Location activities may be needed in order for paternity/support establishment or enforcement.  In addition, location activities are initiated to locate a payor’s employment. 

The Agency is linked to several databases in Ohio that can assist in these location efforts.  The links include, but not limited to, the Ohio Bureau of Motor Vehicles, the Ohio Office of Unemployment Compensation, the Social Security Administration, the Internal Revenue Service and Ohio New Hire Directory. 

Location of an individual or his/her employment outside the state of Ohio is more difficult because we do not have direct data links to other state systems.  However, we do work with other states’ Enforcement Agencies for assistance in locating payors.

Clients are encouraged to inform the Agency with information about the other party.  This can include possible addresses or employers, relatives that may know where he/she is, or any other leads you may have.  Please contact the Agency at the number listed below if you have information that may help us locate the other party in your case.



The Agency can enforce cases through both administrative and judicial (court) methods.  Enforcement methods are used when a payor fails to pay support as ordered, fails to carry medical insurance as ordered or owes a support arrearage.  The action taken depends on the nature of the case.

Administrative methods may include:

  • Issuance of income withholding order.
  • Issuance of a National Medical Support Notice which requires enrollment in an employer health insurance plan for the child(ren) in the case. 
  • Issuance of a Default Notice which enables the Agency to:
    • Initiate a 20% payment obligation on arrears.
    • Suspend drivers, professional and/or recreational licenses.
    • Freeze and seize bank accounts.
    • Submit delinquent payors to the Credit Bureau.
    • Place liens on real and personal property. 
  • Attach lump sum payments (such as vacation payouts, 401K pay outs, lottery winnings, etc.).
  • Intercept Federal and State tax refunds.
  • Passport Denial.
  • Judicial Methods:
    • Pursue Civil Court Action.
    • Pursue Criminal Non-Support Action.
When can an order be enforced?

The Agency may take action to enforce a support order when the obligor is at least one month in default.  To be in “default,” an obligor must have an arrearage greater than or equal to one month’s court ordered support obligation.  Note that enforcement may first begin with a letter urging payment/contact before initiating any of the above actions.  Judicial enforcement typically is not the initiated until a payor misses at least three months.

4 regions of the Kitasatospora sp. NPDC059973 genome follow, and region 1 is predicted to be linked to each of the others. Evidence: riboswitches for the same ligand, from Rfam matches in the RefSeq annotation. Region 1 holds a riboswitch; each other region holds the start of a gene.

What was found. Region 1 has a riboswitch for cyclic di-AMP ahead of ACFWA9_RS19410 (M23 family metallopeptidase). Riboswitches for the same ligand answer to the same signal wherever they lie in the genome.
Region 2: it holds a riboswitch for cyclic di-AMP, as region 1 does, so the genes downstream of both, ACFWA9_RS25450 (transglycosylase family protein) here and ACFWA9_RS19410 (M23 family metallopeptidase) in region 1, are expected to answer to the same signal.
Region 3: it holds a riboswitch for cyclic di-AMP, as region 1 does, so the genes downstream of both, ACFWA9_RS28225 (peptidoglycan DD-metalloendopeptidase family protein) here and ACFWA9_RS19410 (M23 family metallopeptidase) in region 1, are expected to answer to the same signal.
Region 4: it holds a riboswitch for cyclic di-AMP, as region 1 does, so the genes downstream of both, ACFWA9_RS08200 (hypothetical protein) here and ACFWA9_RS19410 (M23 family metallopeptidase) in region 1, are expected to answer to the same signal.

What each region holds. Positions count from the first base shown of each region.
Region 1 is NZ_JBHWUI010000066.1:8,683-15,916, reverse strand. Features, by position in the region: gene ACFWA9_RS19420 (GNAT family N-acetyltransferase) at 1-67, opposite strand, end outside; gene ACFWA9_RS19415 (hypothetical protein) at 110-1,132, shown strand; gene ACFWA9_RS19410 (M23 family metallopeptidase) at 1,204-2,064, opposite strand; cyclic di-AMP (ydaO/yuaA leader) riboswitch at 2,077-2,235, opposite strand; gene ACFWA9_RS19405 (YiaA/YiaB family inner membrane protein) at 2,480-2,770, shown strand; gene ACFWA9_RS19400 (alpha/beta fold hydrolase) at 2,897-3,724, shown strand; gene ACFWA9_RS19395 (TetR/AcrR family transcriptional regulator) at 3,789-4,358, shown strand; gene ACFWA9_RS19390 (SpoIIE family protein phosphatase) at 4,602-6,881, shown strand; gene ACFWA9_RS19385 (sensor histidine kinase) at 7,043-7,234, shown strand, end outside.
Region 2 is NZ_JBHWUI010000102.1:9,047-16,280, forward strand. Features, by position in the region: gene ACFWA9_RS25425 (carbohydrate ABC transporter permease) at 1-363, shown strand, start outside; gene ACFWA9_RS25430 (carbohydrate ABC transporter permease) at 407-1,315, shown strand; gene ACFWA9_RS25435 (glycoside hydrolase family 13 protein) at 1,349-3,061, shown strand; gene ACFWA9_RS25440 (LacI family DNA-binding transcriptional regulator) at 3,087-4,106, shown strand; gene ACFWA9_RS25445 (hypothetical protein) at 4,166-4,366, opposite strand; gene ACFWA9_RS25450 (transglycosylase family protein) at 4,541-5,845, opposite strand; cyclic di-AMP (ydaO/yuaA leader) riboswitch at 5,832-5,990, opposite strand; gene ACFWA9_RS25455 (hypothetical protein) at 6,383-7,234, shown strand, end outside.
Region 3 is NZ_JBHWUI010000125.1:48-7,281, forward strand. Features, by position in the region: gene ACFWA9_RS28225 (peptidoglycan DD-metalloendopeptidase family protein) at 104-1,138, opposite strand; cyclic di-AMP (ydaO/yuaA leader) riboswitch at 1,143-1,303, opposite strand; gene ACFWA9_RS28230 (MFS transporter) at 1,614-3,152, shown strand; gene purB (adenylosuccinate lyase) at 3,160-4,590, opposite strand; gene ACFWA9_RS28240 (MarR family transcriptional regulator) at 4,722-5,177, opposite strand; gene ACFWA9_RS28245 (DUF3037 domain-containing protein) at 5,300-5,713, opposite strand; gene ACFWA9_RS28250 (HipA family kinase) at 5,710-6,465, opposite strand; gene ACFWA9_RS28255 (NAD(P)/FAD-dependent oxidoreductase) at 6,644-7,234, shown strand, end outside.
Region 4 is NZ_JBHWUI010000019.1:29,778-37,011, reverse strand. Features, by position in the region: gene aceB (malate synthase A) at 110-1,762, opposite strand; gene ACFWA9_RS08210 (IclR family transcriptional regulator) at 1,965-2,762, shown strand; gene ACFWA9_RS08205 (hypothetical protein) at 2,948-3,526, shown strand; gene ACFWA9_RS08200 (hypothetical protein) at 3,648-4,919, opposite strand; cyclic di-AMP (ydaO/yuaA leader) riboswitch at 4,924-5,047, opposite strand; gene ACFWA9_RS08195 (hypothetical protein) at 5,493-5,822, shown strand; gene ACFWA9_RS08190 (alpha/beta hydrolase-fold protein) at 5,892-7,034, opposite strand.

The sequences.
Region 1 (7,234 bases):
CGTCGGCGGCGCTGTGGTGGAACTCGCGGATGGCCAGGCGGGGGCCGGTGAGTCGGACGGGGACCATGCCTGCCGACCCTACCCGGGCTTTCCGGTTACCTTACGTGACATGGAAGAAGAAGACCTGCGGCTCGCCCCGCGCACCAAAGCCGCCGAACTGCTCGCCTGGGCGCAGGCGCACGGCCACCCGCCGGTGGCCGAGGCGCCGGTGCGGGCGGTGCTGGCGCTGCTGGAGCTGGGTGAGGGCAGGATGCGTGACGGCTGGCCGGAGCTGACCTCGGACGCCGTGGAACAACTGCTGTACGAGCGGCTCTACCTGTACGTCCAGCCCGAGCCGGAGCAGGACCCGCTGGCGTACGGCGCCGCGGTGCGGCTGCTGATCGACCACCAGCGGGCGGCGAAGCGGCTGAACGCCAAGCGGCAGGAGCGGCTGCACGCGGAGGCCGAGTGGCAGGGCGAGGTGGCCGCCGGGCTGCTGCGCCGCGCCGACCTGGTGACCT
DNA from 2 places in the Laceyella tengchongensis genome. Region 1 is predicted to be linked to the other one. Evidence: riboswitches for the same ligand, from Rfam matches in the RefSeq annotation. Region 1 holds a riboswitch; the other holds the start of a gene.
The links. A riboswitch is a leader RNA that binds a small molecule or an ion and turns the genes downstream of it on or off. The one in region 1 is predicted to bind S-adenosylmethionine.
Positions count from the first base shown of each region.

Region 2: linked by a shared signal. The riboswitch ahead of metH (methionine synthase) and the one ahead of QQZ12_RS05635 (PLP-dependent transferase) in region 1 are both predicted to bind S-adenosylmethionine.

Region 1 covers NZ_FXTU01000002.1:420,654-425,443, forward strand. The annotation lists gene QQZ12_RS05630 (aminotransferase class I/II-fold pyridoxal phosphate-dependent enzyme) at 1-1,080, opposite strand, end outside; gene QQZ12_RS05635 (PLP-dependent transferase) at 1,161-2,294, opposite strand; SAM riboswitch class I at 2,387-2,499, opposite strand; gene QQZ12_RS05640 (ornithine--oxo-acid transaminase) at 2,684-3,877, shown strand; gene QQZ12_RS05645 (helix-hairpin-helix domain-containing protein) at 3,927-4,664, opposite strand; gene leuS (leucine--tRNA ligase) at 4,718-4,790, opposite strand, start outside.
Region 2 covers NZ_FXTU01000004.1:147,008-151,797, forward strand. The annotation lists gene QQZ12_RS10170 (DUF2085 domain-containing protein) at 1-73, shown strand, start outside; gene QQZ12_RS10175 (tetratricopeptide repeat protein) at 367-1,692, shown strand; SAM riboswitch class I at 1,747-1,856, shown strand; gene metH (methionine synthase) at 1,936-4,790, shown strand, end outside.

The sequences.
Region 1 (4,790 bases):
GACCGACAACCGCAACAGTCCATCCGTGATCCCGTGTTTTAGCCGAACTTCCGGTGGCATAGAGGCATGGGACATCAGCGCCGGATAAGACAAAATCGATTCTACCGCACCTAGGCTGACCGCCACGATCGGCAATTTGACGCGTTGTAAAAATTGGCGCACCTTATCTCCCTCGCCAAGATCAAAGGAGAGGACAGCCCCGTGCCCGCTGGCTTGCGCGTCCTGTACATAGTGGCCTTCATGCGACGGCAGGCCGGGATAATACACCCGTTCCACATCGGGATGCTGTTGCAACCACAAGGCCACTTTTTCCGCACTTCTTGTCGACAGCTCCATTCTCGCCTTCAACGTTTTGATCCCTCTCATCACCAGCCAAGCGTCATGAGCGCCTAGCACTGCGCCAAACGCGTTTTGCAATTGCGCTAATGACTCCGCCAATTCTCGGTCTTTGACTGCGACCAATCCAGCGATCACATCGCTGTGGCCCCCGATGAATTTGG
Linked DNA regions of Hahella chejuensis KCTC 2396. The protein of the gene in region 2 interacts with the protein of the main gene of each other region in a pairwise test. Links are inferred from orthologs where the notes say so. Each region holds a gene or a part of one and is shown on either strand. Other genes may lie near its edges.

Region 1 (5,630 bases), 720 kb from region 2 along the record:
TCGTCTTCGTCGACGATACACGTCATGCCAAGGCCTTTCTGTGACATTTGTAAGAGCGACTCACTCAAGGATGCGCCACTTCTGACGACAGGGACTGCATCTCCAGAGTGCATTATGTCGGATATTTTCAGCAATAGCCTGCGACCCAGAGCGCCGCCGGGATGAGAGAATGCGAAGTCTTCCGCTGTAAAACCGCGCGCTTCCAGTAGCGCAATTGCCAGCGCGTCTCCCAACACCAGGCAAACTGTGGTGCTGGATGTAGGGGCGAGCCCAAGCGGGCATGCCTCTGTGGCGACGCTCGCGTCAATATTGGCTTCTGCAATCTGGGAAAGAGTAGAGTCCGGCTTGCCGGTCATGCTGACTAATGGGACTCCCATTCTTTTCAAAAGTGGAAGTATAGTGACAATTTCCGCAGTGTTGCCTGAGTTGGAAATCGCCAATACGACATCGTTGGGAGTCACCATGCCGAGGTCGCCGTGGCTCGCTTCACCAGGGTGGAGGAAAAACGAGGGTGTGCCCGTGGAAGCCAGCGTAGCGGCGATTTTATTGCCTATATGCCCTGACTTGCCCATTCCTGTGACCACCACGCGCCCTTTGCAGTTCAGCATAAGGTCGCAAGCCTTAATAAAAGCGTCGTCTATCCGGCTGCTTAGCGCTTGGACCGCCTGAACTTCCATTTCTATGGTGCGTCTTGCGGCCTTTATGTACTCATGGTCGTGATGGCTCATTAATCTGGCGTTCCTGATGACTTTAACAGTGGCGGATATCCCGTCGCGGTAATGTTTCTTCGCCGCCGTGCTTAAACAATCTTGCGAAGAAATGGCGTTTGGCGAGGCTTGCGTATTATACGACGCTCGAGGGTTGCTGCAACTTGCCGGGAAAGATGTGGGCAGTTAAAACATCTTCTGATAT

What is support arrearage?

An arrearage is the amount of support the payor was ordered to pay, but as not yet paid.

How can an order be enforced if the other party now resides in another state?

Support and related matters can still be pursued if the other party resides in another state.  The process is known as the Uniform Interstate Family Support Act (UIFSA).  UIFSA is a request for another state to enforce the court order.

When does child support terminate?

A child support obligation typically terminates at age 18 AND high school graduation, not to exceed age 19.  This type of termination is referred to as “emancipation”.  Any past due support/administrative fees still owed will continue to be collected until the balance is paid in full.

Support may terminate earlier in specific circumstances.  Possible circumstances include the following.
  • A court order that changes custody from one parent to the other and the order also terminates the support obligation.
  • The child marries or enters the US Military before age 18 and is living independently from the parents.
  • The child is deceased or deported.
  • The child has reached age 18 and is no longer attending high school on a full time basis.

It is the parent’s responsibility to notify the Agency if he/she believes the support obligation should be terminated and to provide the Agency with verification of the circumstance. The Agency will complete an investigation to determine if termination is needed and will notify the parties of the results of that investigation.  [Please note that Agency CANNOT terminate support when a custody change has occurred but there is no court order on the change of custody.]

At any time, either parent may file with the Court, on his/her own or with the assistance of a private attorney, an action regarding the suspension or termination of support.  That action will result in a Court hearing and ruling by the Magistrate or Judge.

The Delaware County CSEA establishes child support and medical support orders through an administrative process. This means a support order can be established without the parties appearing at a Court hearing. This process is both time saving and cost effective for the parties, as well as for the local Court system. Administrative Orders are legal and binding orders and are permitted under State Law.

In order for the Agency to establish a support order, you must first have a “final and enforceable determination of paternity.”  The Agency can assist you in obtaining a “final and enforceable determination of paternity” if you do not already have one (Establishment of Paternity).